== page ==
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Snapchat for business? This is how it’s done

by JohanBe inspired26/01/2017

Snapchat for business? This is how it’s done

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Ask teenagers what their favourite social media channel is and odds are they’ll come back with Snapchat. For people who’ve passed the ‘30’-mark, Snapchat is often a big unknown.

So: here’s an introduction to Snapchat, and we’ll show you how you can use it for your business. 

What is Snapchat?

Snapchat is an app that lets you exchange content with friends and followers,” says Bart Meese from Socialmediaburo.be. “That content can be images, video, text and even audio. 

The genius thing about Snapchat, and a major benefit, initially was the fact that messages disappeared after ten seconds. You could view them once and then they were gone. That’s still built into Snapchat, but the app has gotten a lot of extra features since.” 

Storytelling

“The second strong point of Snapchat is the ability to tell stories, Snapchat Stories, with images and sound. You can compare it to a Facebook timeline. 

The unique thing about Snapchat is that you can use a veritable plethora of stickers, effects and filters to embellish your images and videos, which makes it a very fun way to spread your message. But the time-thing goes for stories as well: you can view a story for 24 hours. Then it’s gone.”

Intentionally complicated

“Snapchat keeps its user interface intentionally complicated and vague,” adds Meese. These barriers make the app extra popular amongst young people and count for its charm and attractiveness. “Young people often use Snapchat more than they do Facebook because their parents are on Facebook as well, and that’s just not cool.” (laughs)

“For businesses this means that Snapchat is the tool to use if you want to reach out to the 14- to 19-year olds. But lately, there’s a marked increase in the number of users in their twenties and thirties.”

Marketing tool for youngsters 

“Both large and smaller businesses can benefit from Snapchat marketing,” Meese thinks.
But what can you do with it? “The great thing about Snapchat is that there is no one fixed format or length,” Meese explains. 

“Your imagination is the only limit. We often see challenges and competitions: businesses ask a quiz question and you have to return screenshots of possible answers. Or things like ‘edit this image with filters and text and the most original entry wins.’ The Story-functionality is often used at business events because it’s a great way to offer people a behind-the-scenes experience.”

How to reach your target audience?

Here’s another hurdle Snapchat put in to keep parents out: the fact that you can’t just look up and add users. You have to explicitly know the username of your acquaintance before you can follow her or him. So how can you establish an audience for your business snaps?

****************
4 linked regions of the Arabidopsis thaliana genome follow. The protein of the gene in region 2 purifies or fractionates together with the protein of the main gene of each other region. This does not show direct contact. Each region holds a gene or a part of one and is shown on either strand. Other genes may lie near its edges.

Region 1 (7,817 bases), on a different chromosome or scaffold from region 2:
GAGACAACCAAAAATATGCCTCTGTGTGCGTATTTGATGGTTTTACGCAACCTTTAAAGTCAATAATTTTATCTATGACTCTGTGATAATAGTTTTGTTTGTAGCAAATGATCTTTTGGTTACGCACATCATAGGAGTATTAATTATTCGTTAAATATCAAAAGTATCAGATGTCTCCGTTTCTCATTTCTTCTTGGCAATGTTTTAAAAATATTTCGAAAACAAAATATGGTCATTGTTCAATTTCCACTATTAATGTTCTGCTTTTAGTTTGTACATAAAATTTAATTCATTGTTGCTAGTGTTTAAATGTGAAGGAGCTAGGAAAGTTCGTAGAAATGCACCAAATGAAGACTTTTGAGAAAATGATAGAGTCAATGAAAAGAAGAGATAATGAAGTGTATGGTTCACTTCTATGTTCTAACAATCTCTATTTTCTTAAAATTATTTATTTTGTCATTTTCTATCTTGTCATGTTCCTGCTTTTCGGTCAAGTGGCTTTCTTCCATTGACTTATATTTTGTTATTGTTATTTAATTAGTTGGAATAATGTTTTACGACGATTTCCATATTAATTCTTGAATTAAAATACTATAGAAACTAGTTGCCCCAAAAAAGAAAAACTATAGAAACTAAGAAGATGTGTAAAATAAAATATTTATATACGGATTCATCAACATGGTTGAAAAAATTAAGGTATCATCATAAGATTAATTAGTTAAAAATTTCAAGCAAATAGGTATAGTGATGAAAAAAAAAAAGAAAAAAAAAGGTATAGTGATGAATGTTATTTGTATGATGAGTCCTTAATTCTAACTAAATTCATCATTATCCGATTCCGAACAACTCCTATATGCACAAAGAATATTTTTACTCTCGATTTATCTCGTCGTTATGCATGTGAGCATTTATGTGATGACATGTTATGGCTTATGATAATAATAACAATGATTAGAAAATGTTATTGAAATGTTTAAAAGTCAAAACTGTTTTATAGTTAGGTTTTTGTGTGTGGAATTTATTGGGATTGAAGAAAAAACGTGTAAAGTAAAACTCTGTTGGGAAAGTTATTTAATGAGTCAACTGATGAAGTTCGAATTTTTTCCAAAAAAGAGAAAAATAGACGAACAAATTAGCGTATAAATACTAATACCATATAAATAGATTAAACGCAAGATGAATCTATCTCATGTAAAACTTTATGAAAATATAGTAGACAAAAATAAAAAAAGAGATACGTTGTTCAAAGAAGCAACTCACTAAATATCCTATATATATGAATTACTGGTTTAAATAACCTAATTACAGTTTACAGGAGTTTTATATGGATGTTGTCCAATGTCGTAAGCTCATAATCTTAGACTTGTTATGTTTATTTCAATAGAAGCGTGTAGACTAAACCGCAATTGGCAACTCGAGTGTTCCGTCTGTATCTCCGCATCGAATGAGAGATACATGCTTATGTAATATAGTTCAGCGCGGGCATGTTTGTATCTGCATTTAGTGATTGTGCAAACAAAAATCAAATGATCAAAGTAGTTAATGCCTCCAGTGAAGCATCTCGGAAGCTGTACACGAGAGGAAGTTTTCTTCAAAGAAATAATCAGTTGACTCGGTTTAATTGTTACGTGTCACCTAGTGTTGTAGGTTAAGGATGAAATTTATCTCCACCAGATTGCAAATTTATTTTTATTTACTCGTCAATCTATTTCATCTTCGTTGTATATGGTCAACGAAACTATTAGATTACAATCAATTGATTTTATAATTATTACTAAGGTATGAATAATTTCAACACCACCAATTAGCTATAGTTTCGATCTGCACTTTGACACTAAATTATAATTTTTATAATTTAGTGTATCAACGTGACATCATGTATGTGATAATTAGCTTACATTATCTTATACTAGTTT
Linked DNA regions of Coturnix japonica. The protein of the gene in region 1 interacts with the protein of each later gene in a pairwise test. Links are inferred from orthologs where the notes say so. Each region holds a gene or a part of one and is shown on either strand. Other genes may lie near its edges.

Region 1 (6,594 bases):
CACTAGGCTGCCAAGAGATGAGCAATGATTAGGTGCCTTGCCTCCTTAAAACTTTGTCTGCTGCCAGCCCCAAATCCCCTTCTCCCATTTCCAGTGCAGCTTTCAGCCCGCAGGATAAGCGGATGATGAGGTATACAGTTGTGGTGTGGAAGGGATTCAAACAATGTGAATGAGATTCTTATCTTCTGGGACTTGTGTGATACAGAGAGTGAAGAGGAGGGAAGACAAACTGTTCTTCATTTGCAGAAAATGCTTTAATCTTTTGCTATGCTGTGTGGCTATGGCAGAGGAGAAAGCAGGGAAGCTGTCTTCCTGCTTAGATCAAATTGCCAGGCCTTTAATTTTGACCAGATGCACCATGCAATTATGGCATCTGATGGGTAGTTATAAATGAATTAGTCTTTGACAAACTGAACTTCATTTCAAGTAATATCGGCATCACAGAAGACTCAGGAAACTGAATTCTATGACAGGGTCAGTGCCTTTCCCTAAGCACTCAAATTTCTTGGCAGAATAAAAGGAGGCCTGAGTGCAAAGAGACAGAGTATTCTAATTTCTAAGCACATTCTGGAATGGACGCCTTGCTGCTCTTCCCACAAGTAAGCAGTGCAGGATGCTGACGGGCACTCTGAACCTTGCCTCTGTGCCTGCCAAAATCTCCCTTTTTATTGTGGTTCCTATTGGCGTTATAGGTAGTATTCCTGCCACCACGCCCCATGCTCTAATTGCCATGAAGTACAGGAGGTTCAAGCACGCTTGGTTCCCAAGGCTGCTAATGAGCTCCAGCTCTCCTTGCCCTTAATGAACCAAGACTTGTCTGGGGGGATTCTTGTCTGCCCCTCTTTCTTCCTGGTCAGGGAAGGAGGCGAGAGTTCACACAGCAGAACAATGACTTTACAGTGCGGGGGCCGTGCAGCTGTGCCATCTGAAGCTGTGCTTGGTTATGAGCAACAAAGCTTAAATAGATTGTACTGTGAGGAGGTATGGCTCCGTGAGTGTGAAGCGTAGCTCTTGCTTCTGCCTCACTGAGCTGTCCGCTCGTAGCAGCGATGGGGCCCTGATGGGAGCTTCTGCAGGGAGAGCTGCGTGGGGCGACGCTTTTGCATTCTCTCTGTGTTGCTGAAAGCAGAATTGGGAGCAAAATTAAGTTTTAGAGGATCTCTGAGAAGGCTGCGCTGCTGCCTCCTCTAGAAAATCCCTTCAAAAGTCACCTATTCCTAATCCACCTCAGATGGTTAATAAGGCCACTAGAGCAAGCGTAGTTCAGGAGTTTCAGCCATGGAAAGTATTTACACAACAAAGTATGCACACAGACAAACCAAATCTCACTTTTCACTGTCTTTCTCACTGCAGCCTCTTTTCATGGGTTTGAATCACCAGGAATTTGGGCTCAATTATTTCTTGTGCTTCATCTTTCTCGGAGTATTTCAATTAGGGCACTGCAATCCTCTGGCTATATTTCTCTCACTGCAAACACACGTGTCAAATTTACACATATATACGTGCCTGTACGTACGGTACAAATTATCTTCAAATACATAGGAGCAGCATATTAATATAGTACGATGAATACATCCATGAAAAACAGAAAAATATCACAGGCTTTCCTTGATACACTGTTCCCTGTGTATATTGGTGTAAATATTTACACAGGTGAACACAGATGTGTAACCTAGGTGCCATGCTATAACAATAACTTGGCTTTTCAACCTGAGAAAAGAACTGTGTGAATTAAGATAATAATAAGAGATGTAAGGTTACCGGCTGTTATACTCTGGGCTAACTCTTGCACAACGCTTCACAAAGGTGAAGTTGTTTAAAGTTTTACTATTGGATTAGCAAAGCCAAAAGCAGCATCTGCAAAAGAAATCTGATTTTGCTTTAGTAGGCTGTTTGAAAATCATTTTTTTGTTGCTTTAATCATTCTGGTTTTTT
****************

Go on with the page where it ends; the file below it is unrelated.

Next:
“That’s where other social media such as Facebook or Instagram come into play,” Meese explains. “Those channels are used to let your followers know you have a Snapchat account. And you can publish special codes that users can scan with their phone’s camera so they can find and follow you. Or you just put your Snapchat details in your email signature or on printed materials and flyers. 

Another thing businesses often do: get hold of a ‘famous’ Snapchat user and let them do some name-dropping for you. Goal is to have their followers start following you.”

Bicky Burger and Studio Brussel

We’ve already had a couple of Snapchat campaigns in Belgium that have achieved a certain notoriety. 

Bicky Burger has a very popular series on Snapchat where two presenters visit chip shops in popular student cities and record their adventures. 

Studio Brussel had a Fok de Blok-campaign: during pre-exam study periods students got full control of the account to do whatever they wanted with it. 

Ostend uses Snapchat for city marketing. In The Netherlands, Almere police uses Snapchat for live patrol reports. Those campaigns are always very image-oriented and rarely aimed at hard sales.”

DIY, please

It’s not just the big boys who can handle Snapchat for marketing. “I know a baker who snaps images of his bread and gives followers a glimpse of his bakery shop. Will that make him a millionaire? No, but at least he’s showing everyone he’s running a modern business.”

To use Snapchat, you’ll have to suffer a small learning curve, but you’ll soon find the app offers a lot of possibilities. “There’s really no need to turn to a major advertising agency to handle these things,” says Meese. “Please don’t, I would say. It’s only by doing these things yourself that you can be really authentic. Most companies you hire to do it for you will do a good job, but they’ll never have the same affinity with your business than you have.”

Bert Meese is conversation manager at Socialemediaburo.be. They provide social media training and monitor social media channels, especially for government institutions that are looking to improve their public service.

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